7. Athelard of Bath expressed his love of science in a little allegory, De Eodem et Diverso—“On the Same and the Different” -published before 1116. The taste for allegory was now gathering strength in Europe. It had arisen in the early Church, especially among the Greek Fathers, with ingenious interpretation of the Scriptures. Bede, following this example, showed how in Solomon's Temple the windows represented holy teachers through whom enters the light of heaven, and the cedar was the incorruptible beauty of the virtues. When the monasteries passed from their active work as missionary stations into intellectual strife concerning orthodoxy of opinions, volleys of subtle interpretation and strained parallel were exchanged continually by the combatants. As the monasteries became rich, wealth brought them leisure and temptation of the flesh, but still they were centres of intelligence; and as, in Southern Europe, along the coasts of the Mediterranean, contact with tuneful rhyming Arabs was awakening a soft strain of love music, the educated men of leisure in the monasteries must also exercise their skill. TO A.D. 1147]
GEOFFREY OF MONMOUTH
Love, it was said, after the Arabs, is the only noble theme of song. We also, said the church-bound, obey poet's law and sing of love ; but when we name a lady we mean Holy Church, or we mean the Virgin, or we mean some virtue. It is earthly love to the ear, but there is always an underlying spiritual sense. Thus we shall find, in a few generations more, the taste for allegory colouring almost the whole texture of European literature, and then remaining for a long time dominant. Athelard's little allegory is the hrst example in our literature of what afterwards became one of the commonest of allegoric forms. He represents Philosophy and Philocosmia, or love of worldly enjoyment, as having appeared to him, when he was a student on the banks of the Loire, in the form of two women, who dis. puted for his affections until he threw himself into the arms of Philosophy, drove away her rival with disgrace, and sought the object of his choice with an ardour that carried him in search of knowledge to the distant Arabs.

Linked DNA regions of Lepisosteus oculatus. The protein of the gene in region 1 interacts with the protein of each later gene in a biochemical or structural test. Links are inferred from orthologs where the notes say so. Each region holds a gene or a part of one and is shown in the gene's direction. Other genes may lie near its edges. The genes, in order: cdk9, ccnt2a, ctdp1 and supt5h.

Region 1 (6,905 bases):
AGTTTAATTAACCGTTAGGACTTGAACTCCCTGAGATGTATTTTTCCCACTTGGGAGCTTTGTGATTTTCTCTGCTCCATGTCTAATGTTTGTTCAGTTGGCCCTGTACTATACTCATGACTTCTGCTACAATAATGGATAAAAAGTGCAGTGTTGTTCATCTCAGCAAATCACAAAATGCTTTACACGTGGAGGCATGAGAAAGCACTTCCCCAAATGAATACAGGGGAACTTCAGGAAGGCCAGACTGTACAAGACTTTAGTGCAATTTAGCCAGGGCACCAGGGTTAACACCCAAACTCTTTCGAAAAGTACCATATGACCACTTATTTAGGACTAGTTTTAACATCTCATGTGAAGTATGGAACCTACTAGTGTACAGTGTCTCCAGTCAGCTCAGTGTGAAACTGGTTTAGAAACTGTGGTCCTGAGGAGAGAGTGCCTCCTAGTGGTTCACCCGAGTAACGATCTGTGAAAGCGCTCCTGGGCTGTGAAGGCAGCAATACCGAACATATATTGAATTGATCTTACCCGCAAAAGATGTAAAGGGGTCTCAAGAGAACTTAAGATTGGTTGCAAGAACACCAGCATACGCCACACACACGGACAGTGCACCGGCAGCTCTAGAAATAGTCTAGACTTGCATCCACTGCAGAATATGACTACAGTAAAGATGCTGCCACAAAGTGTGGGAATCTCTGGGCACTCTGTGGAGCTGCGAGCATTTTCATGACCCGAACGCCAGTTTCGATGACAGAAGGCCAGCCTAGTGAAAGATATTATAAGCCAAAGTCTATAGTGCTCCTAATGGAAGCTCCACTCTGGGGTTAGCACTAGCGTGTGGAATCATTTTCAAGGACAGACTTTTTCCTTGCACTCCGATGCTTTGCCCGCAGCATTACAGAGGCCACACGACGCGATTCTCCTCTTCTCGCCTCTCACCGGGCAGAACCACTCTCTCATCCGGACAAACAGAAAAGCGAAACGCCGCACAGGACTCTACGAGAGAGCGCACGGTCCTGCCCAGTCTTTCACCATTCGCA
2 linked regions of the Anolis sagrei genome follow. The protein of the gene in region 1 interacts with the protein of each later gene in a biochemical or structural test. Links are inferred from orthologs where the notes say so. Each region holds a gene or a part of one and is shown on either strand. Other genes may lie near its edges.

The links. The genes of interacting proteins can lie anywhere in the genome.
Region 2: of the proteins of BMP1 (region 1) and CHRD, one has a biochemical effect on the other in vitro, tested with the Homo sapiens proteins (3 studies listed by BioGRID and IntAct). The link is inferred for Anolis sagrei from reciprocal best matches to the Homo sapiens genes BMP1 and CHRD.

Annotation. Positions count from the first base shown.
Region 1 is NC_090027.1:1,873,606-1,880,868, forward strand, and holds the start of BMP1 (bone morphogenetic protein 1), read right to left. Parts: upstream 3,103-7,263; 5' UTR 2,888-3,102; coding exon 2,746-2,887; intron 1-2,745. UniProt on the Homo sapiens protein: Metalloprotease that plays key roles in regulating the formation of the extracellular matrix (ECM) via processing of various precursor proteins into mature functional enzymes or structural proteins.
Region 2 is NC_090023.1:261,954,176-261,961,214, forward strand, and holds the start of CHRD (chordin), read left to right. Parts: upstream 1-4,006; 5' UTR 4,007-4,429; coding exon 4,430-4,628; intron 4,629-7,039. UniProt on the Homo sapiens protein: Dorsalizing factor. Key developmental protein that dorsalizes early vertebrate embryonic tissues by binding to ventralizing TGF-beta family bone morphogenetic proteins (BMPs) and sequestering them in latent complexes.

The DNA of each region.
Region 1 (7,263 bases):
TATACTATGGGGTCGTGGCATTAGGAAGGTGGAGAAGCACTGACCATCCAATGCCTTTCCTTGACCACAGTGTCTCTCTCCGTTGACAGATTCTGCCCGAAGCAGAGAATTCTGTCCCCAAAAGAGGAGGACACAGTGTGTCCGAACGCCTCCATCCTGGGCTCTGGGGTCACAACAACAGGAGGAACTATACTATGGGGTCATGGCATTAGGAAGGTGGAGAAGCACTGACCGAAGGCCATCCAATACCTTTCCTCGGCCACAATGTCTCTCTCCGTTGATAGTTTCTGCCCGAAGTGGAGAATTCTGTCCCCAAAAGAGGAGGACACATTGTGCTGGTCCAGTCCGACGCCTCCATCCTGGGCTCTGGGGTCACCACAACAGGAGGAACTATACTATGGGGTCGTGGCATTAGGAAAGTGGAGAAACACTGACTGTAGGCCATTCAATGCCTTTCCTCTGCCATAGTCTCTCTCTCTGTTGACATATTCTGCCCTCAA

8. We now pass from the literature of the reign of Henry I. to that of Stephen (1135—1154), remembering that the last seven years of the work of Ordericus Vitalis and William of Malmesbury, and some years of the work of Athelard of Bath, fall within Stephen's reign. Five years after Orderic and William of Malmesbury had ceased to write, Geoffrey of Monmouth completed his Latin History of British Kings. The patron of William of Malmesbury was the patron also of Geoffrey of Monmouth; the “History of the Kings of England” and the " History of British Kings” are both dedicated to Robert Earl of Gloucester. In one of these works William of Malmesbury brought chronicle writing to perfection; in the other Geoffrey of Monmouth produced out of the form of the chronicle the spirit that was to animate new forms of literature, and opened a spring of poetry that we find running through the fields of English Literature in all after time.
Geoffrey was a Welsh priest, in whom there was blood of the Cymry quickening his genius. He had made a translation of the Prophecies of Merlin, when, as he tells us, Walter Calenius, Archdeacon of Oxford, found in Brittany an ancient History of Britain, written in the Cymric tongue. He knew no man better able to translate it than Geoffrey of Monmouth, who had credit as an elegant writer of Latin verse and prose. Geoffrey undertook the task, and formed accordingly his History of British Kings in four books, dedicated to Robert Earl of Gloucester.